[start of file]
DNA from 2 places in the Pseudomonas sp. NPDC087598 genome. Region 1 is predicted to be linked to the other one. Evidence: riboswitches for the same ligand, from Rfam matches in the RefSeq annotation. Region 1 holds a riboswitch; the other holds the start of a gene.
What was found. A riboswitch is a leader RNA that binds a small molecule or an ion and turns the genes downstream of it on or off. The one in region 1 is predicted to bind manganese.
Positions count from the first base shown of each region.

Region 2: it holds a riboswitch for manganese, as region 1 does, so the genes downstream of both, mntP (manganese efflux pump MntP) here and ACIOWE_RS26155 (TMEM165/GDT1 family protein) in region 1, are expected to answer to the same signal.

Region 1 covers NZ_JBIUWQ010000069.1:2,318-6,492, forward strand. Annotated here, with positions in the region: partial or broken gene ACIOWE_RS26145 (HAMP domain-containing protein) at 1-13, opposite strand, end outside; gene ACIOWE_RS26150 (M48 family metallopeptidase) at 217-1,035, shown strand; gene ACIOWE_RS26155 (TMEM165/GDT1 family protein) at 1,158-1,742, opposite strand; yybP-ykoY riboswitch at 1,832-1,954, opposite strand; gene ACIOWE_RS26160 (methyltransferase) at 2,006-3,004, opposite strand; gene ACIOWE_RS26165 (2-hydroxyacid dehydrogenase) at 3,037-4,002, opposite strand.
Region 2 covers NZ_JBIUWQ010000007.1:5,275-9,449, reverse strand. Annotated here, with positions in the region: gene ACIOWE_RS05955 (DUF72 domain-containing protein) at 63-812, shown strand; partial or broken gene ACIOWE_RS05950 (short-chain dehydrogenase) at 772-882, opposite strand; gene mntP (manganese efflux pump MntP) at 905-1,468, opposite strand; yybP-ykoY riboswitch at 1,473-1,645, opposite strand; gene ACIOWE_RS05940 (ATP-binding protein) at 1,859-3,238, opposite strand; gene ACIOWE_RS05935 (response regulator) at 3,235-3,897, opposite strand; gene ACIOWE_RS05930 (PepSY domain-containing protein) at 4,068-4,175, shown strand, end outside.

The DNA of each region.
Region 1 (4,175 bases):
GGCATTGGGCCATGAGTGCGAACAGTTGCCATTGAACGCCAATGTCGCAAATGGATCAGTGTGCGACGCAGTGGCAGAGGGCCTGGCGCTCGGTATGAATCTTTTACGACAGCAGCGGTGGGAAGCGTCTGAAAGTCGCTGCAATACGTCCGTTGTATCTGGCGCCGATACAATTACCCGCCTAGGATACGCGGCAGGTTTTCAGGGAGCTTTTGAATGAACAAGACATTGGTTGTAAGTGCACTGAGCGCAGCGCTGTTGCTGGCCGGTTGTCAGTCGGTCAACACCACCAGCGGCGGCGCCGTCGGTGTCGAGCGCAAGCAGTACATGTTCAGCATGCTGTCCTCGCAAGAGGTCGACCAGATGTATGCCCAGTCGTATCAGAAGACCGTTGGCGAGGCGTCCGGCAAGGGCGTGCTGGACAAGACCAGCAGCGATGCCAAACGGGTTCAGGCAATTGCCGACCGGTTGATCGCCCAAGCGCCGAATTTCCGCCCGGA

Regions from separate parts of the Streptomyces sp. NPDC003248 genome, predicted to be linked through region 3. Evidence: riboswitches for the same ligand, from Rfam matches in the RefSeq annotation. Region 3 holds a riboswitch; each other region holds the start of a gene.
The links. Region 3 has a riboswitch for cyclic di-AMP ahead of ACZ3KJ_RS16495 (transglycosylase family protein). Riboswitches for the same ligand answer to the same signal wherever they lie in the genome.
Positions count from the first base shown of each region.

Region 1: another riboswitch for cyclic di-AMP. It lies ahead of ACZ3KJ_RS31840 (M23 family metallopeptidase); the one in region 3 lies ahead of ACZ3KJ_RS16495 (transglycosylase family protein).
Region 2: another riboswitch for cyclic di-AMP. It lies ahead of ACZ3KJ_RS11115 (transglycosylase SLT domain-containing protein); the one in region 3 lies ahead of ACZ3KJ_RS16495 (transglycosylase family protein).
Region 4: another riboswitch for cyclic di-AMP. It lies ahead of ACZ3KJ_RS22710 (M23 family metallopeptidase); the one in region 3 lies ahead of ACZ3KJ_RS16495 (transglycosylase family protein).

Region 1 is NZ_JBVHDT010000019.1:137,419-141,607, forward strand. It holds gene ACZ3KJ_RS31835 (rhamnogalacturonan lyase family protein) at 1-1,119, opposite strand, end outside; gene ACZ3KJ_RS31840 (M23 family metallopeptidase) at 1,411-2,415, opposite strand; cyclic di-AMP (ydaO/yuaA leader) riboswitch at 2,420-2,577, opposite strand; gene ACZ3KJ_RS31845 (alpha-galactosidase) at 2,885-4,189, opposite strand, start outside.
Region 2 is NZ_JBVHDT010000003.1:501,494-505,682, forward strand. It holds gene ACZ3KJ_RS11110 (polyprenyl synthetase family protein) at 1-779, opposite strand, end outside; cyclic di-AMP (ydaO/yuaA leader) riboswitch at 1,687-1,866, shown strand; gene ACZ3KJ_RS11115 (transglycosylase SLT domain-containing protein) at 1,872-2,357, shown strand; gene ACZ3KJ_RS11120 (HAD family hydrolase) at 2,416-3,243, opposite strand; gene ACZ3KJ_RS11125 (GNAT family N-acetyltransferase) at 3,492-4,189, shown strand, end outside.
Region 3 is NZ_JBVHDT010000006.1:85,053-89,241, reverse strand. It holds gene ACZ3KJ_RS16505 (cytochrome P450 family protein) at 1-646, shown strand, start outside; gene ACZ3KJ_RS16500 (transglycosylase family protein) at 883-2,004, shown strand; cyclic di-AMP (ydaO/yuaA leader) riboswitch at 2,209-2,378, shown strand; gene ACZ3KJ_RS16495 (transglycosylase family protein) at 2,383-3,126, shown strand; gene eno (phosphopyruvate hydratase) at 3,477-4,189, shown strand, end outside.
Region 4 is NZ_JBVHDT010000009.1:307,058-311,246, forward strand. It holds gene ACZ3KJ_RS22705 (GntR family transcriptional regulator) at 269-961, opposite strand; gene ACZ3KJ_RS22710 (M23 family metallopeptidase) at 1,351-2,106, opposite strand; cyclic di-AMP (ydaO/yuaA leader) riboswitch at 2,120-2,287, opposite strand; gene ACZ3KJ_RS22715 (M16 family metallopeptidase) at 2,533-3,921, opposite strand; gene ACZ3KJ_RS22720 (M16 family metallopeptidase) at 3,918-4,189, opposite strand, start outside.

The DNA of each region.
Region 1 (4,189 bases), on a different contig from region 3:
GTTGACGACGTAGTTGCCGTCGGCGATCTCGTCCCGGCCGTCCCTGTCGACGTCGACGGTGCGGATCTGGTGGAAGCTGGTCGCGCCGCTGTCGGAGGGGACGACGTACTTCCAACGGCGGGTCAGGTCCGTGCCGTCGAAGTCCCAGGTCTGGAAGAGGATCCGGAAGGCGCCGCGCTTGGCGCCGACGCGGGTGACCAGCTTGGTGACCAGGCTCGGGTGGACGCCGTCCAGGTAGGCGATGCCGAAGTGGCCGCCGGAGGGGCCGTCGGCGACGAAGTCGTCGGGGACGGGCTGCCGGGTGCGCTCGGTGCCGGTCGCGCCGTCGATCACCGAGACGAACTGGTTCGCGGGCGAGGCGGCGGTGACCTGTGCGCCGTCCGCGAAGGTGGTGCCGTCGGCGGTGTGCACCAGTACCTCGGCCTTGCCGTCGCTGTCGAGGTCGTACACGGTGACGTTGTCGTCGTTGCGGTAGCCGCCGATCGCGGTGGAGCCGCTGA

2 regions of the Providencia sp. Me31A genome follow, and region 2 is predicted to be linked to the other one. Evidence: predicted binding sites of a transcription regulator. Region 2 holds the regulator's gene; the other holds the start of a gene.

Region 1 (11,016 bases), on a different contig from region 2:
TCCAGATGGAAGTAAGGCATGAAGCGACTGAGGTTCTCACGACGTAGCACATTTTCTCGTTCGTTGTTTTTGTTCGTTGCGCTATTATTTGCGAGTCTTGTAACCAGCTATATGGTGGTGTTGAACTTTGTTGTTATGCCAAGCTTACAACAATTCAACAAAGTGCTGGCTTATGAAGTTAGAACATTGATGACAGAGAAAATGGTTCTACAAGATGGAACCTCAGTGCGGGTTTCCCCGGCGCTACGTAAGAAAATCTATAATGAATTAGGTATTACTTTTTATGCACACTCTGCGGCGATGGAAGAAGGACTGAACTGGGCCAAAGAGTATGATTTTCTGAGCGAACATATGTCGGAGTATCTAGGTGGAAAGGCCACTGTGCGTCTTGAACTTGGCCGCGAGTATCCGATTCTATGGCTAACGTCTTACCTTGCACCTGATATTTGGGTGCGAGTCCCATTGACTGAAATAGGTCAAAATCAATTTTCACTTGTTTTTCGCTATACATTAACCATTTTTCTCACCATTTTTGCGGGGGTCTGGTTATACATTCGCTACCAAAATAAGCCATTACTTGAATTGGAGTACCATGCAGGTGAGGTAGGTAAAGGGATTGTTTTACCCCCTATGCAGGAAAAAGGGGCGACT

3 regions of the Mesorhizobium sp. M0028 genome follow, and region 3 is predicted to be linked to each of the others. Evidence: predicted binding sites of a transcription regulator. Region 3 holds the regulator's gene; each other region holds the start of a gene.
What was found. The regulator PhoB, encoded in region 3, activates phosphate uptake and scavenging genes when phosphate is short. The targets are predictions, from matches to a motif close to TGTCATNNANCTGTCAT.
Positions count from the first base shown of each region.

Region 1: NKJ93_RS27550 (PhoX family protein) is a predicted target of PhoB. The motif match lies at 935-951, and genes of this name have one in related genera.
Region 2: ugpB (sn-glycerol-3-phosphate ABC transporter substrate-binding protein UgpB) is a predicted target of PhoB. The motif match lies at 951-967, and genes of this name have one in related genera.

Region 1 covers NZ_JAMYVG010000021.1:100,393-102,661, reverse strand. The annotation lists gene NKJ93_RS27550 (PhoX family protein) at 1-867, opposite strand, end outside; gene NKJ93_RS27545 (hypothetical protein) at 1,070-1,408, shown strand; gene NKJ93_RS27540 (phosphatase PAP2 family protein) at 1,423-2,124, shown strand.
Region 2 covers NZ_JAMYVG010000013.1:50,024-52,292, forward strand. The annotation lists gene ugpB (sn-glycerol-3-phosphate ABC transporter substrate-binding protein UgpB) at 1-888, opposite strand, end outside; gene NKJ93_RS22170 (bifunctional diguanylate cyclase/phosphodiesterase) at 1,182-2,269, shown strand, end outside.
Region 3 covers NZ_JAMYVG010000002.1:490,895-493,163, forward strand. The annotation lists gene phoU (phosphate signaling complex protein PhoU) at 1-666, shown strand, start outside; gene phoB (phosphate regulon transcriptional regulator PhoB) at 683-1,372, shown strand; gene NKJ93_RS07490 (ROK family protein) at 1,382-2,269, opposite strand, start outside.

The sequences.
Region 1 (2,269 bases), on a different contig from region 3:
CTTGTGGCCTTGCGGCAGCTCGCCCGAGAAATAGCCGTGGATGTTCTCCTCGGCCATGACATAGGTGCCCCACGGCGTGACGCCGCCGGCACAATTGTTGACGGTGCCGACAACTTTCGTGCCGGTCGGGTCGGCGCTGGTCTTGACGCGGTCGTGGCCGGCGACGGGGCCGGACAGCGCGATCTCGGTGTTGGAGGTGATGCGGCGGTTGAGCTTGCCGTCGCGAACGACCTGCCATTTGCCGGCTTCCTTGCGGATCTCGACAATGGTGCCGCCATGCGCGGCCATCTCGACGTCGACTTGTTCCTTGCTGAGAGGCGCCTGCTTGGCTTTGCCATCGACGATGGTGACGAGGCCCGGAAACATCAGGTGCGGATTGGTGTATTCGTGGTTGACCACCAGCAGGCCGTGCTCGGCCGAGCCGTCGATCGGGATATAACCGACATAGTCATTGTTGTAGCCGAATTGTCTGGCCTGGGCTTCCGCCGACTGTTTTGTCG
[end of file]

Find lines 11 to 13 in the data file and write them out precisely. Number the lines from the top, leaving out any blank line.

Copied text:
The links. Region 3 has a riboswitch for cyclic di-AMP ahead of ACZ3KJ_RS16495 (transglycosylase family protein). Riboswitches for the same ligand answer to the same signal wherever they lie in the genome.
Positions count from the first base shown of each region.

Region 1: another riboswitch for cyclic di-AMP. It lies ahead of ACZ3KJ_RS31840 (M23 family metallopeptidase); the one in region 3 lies ahead of ACZ3KJ_RS16495 (transglycosylase family protein).